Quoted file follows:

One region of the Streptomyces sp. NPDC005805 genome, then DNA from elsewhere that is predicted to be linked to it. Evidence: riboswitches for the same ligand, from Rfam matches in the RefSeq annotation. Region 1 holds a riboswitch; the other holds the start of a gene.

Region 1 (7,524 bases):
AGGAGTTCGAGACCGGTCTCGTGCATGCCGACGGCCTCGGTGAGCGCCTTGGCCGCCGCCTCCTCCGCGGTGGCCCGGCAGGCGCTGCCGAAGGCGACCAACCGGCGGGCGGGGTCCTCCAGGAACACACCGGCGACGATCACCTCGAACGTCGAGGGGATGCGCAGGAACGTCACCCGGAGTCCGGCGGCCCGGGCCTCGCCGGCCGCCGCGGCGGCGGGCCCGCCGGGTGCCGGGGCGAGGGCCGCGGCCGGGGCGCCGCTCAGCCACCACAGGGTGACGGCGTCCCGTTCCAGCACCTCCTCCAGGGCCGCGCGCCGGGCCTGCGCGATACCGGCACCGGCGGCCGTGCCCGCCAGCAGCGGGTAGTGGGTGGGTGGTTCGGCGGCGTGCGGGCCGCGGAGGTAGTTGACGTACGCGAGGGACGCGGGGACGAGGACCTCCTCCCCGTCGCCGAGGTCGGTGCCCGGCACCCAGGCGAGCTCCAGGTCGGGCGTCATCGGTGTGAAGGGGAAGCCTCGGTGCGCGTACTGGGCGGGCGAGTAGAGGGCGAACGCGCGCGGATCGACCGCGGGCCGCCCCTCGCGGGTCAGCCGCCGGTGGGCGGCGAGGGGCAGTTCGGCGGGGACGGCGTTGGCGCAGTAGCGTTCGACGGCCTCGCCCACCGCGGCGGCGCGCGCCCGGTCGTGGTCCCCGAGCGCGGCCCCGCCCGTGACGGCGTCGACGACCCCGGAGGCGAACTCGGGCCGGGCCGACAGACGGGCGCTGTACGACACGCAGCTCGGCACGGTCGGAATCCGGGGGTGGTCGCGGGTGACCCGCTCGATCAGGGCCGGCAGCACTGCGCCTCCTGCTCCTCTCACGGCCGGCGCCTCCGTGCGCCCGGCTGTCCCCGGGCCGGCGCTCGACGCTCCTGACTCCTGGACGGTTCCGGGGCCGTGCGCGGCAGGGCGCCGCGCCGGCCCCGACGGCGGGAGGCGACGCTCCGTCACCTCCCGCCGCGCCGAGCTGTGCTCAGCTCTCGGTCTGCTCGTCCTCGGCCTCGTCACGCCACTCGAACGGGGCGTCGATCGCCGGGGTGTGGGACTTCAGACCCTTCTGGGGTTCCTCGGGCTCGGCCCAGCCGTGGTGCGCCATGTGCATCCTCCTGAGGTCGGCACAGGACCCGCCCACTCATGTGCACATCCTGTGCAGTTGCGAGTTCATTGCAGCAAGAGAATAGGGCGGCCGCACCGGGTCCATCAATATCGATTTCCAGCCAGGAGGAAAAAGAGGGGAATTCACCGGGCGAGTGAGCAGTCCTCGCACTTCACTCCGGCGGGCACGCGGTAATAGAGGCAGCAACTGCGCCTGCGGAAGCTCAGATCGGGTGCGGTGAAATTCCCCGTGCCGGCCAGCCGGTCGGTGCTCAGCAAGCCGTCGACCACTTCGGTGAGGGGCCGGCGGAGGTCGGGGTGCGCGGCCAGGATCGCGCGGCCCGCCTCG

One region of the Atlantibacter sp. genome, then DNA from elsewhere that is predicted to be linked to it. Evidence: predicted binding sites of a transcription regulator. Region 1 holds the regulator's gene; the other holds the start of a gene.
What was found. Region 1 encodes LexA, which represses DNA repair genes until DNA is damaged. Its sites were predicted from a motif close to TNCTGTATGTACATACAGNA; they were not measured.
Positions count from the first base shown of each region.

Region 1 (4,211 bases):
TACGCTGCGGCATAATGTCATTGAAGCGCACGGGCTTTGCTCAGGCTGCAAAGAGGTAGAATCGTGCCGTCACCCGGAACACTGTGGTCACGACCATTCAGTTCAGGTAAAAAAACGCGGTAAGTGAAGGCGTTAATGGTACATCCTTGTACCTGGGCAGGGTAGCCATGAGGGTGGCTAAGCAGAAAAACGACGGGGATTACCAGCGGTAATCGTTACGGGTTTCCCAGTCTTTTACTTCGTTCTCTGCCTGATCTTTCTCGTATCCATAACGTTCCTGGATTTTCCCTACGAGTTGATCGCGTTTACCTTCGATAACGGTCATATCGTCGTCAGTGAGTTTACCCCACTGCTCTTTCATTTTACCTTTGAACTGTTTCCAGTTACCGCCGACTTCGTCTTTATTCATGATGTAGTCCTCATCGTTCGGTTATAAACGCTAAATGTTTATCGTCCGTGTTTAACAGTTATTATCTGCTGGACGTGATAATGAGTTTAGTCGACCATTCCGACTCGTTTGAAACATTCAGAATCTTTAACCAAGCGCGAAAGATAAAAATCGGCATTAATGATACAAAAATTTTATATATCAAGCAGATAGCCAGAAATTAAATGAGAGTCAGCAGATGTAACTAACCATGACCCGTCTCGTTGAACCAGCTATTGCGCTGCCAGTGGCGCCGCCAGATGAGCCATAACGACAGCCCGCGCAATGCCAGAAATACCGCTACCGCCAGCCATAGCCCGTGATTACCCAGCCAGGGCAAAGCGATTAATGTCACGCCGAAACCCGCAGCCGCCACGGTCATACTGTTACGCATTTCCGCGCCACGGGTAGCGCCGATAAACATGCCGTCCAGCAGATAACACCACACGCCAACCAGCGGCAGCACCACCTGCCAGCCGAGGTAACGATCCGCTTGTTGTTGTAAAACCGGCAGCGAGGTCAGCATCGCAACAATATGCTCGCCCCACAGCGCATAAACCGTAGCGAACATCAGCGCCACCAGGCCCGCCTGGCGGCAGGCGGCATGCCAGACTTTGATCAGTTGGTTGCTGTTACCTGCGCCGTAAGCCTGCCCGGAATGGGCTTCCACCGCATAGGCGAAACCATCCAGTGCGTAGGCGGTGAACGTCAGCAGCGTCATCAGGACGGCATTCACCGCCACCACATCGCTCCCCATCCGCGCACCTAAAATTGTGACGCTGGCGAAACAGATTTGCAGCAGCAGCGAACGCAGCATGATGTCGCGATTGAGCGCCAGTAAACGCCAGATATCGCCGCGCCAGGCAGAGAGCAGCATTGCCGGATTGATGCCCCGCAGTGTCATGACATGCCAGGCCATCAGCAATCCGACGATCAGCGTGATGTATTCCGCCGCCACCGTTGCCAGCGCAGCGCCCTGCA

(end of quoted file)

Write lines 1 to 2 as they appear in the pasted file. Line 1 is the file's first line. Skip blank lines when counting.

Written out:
One region of the Streptomyces sp. NPDC005805 genome, then DNA from elsewhere that is predicted to be linked to it. Evidence: riboswitches for the same ligand, from Rfam matches in the RefSeq annotation. Region 1 holds a riboswitch; the other holds the start of a gene.

Region 1 (7,524 bases):